Hi folks. It’s getting later in the RVing season, and it’s time to start talking about winter storage. The lead-off piece this month is about winterizing. Then, I’ve got some general RVing answers for you. Remember to send your RVing questions to [email protected].
To save some money I want to winterize my Class C rather than pay a dealer to do it. Can I adequately winterize my system by putting antifreeze in the fresh water tank and pumping it through the system? Do I need to unplug and drain the hot water heater first? How many gallons of antifreeze would I need to do the job properly? William
It’s really not that hard to winterize your RV, and there are many sources for step-by-step instructions. Here are a few links;
Basically, what you want to do is first remove as much water from the rig’s plumbing as possible. Drain the fresh water tank, the water heater, and empty the holding tanks. Then, you can use the rig’s 12V water pump to pump RV safe antifreeze through the plumbing system. It’s a bad idea to just put the antifreeze in the fresh water tank, because it’s almost impossible to get it completely flushed out of there in the spring. That first link above, from Gag’s Camper Way, is a really comprehensive guide, with pictures and explanations of the process and special equipment you might need, like a water heater bypass, or a diverter kit. These items are inexpensive and easy to install. Your RV may already have them! For most RVs a couple gallons of RV antifreeze will do the job. If you don’t have a water heater bypass, then you’ll need a lot more, as you’ll have to fill the whole water heater with antifreeze. The bypass is a lot cheaper than all that extra antifreeze, even if you have to get it installed by an RV shop.
I want to trade for a newer model. Everything works, the awning doesn’t work, no outside damage, color is good (white), new tires, cushions recovered. NO hardware damage. What it’s worth? Thanks, Bucket
Well, it’s worth whatever you can get someone to pay for it! You can add lots of $$ to the price by doing a very thorough cleaning inside and out. Clean and completely intact RVs sell for more. To get an idea what it’s worth, cruise some of the used RV sale sites and see what similar rigs are going for. Craigslist can be helpful. To get an estimate of the rig’s resale value, go to the NADA website at http://www.nadaguides.com/RVs . Enter your RV’s info and see what they say. This can give you a starting point. Be aware that a 20-year-old RV will not usually be worth big bucks. Good luck with your sale and upgrade!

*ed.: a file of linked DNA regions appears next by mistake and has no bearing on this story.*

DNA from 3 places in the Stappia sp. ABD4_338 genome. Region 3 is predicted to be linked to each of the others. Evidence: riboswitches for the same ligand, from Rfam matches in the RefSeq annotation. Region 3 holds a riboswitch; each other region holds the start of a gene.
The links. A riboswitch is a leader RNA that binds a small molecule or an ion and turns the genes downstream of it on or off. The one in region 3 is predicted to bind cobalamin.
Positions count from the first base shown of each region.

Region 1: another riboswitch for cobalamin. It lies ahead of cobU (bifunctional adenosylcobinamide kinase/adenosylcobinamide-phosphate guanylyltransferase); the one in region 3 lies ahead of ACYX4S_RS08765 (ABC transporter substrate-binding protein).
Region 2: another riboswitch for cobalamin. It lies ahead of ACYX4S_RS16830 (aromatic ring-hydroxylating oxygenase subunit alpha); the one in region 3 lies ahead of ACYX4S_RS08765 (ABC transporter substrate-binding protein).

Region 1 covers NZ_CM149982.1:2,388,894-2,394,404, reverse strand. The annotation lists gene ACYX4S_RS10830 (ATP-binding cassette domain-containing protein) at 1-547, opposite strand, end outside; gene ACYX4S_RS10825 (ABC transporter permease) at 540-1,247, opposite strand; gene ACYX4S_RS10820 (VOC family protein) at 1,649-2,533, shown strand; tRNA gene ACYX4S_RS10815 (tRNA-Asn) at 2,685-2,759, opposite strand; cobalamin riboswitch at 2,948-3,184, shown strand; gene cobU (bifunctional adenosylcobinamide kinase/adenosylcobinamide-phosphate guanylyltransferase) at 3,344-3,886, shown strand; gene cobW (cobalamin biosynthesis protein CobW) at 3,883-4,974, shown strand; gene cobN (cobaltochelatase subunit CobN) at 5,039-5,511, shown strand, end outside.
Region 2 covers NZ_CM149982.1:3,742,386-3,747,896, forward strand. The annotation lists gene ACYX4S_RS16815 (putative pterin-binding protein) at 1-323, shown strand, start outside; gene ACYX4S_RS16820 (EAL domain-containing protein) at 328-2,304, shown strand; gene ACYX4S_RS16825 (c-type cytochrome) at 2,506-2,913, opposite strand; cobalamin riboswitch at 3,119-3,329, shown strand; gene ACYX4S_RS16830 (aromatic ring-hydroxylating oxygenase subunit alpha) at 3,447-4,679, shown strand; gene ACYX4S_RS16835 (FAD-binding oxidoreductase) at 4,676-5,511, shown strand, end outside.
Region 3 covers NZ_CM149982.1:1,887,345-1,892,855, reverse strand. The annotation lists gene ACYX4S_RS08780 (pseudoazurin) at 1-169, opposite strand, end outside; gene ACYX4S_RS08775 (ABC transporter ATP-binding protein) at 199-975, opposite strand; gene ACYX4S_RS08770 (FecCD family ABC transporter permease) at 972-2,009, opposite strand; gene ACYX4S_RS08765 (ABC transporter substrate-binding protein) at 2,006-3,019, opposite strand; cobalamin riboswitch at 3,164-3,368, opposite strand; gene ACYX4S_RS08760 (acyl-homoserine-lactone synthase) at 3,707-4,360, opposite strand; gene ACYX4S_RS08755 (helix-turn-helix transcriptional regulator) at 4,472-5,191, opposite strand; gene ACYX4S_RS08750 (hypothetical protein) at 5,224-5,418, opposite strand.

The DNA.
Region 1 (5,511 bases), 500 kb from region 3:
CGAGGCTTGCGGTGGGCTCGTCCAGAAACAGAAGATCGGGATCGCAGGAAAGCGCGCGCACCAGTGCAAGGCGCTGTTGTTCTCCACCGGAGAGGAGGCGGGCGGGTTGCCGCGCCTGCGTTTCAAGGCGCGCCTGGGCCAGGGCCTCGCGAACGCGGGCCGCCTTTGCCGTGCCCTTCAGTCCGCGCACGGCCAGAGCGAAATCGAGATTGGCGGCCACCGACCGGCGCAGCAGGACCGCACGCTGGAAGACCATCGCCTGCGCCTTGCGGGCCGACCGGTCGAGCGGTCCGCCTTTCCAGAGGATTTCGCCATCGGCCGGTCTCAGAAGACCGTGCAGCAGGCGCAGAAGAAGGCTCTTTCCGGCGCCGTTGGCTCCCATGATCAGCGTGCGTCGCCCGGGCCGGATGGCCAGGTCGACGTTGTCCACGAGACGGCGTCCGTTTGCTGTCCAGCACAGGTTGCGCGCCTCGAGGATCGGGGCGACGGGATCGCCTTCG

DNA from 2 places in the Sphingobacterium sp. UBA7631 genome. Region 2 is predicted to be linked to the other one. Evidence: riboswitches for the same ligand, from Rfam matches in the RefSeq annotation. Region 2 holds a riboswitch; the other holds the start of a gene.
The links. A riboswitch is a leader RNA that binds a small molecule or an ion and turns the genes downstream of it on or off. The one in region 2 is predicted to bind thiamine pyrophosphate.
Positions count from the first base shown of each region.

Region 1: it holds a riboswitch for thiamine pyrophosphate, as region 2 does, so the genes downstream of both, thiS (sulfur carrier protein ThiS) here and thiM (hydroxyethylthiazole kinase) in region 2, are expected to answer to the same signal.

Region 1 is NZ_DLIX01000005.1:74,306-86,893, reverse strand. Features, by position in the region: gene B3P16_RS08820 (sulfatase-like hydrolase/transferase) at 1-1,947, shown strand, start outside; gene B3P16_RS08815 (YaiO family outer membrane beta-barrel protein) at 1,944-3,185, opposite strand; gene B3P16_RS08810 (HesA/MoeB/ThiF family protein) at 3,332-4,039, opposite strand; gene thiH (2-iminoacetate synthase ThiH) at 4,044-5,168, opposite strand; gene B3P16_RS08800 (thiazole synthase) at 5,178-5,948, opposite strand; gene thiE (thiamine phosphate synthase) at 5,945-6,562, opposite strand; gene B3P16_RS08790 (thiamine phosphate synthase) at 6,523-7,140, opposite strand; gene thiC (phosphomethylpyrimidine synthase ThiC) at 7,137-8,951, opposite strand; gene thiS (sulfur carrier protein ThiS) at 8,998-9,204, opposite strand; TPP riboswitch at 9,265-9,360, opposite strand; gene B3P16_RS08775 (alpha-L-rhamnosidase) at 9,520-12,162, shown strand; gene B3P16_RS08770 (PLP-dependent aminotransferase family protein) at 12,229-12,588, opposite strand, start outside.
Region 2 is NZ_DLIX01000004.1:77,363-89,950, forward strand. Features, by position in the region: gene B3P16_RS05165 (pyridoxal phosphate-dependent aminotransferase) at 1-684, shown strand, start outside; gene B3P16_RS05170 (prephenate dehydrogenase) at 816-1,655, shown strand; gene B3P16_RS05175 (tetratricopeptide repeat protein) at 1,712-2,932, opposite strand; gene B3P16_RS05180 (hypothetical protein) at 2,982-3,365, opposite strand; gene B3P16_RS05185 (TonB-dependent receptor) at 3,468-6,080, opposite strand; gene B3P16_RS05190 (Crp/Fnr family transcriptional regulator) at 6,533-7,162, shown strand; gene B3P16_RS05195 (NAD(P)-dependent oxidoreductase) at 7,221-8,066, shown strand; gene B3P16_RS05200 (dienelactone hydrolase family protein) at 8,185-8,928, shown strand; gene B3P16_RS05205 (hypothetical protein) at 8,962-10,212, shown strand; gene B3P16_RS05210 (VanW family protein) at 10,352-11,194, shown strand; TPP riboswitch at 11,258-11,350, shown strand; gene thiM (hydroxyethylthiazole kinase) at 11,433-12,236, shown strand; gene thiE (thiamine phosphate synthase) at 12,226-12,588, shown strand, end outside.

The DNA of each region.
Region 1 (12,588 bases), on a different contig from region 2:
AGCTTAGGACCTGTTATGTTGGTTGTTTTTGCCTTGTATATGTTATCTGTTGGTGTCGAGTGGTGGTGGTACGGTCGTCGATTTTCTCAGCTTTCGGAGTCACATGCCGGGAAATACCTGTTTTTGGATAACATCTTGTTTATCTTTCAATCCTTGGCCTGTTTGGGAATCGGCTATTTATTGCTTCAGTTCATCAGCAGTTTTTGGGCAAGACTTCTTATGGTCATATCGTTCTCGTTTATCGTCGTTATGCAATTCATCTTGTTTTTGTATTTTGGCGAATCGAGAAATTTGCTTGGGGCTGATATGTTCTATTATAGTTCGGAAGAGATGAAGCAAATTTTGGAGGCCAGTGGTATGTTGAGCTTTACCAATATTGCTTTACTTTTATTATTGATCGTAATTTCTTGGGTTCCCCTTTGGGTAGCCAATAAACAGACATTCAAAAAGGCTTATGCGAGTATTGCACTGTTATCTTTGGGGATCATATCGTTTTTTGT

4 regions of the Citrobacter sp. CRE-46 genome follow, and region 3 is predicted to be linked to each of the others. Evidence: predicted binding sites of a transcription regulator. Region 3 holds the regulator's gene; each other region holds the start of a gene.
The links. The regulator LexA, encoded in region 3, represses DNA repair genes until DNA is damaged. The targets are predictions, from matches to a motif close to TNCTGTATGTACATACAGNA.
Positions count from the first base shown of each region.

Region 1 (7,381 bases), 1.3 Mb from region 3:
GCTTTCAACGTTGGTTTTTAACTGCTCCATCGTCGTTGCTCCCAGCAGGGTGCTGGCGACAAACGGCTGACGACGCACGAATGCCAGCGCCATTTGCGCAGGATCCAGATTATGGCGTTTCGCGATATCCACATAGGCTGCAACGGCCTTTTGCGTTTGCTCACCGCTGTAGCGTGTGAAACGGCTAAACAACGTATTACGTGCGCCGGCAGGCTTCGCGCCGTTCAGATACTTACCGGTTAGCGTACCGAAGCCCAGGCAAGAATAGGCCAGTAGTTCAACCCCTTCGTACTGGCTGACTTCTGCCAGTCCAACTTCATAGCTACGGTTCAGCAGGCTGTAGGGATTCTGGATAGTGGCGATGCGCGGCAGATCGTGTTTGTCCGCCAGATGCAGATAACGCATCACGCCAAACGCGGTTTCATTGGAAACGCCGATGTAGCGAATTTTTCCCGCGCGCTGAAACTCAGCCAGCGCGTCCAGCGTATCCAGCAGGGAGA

I have not put a wax or “Protective finish” on my RV for several years. I have a 2001 Bounder and wonder what to use. that will protect. I am thinking of doing it myself. I called an RV service and asked what they would charge for a wax job and they said that is not done anymore. Is this true? Your help is greatly appreciated. Mary
I think that service place just didn’t want to do it. You can do it yourself, just use any good automotive wax, but it’s a lot of square footage to rub and buff! I like to do it in small sections, and stretch it out over a few days. I have used a waterless cleaner called Dry Wash and Guard (http://www.driwashsolutions.com/) on all my vehicles for many years. I like it because it leaves a layer of protection that lasts for months. You can use it on a dirty vehicle, but I prefer to wash the vehicle and let it dry first. You just spray it on and wipe it off. I find it easier than automotive wax. They make several formulas, I use the “classic” for most of my stuff.
I am experiencing a pulsating, bright to dimmer, condition, with my lights. It appears that the cycle time is shortening. In addition, I am experiencing stray voltage, not only feeding back to my motorhome exterior, but also anyone who is using the same breaker box. When I check my 110 outlets, I see voltage bleeding back, on the neutral. Could this be a bad converter? It is the original. Thanks, Doug
It sounds like you may have a serious electrical wiring issue in the rig’s AC breaker box, or possibly elsewhere in the rig’s wiring. If you are sensing any detectable voltage on the skin or frame of the motorhome, it is a very dangerous condition. We’re talking the possibility of a fatal shock hazard here. The first thing to check is all of the wiring connections in the AC breaker box in the RV. A loose or disconnected ground, or a short from a hot wire to the neutral bus could possibly cause those symptoms, so you’re looking first for anything loose or incorrectly wired. Obviously, unplug the rig from AC power before you open that breaker box! The problem may not be in the breaker box itself, it may be somewhere else in the RV. If you aren’t sure you have the skills to evaluate it yourself, call in an electrician, and please do so immediately.
Once you have corrected the AC power issue, the converter may be fine.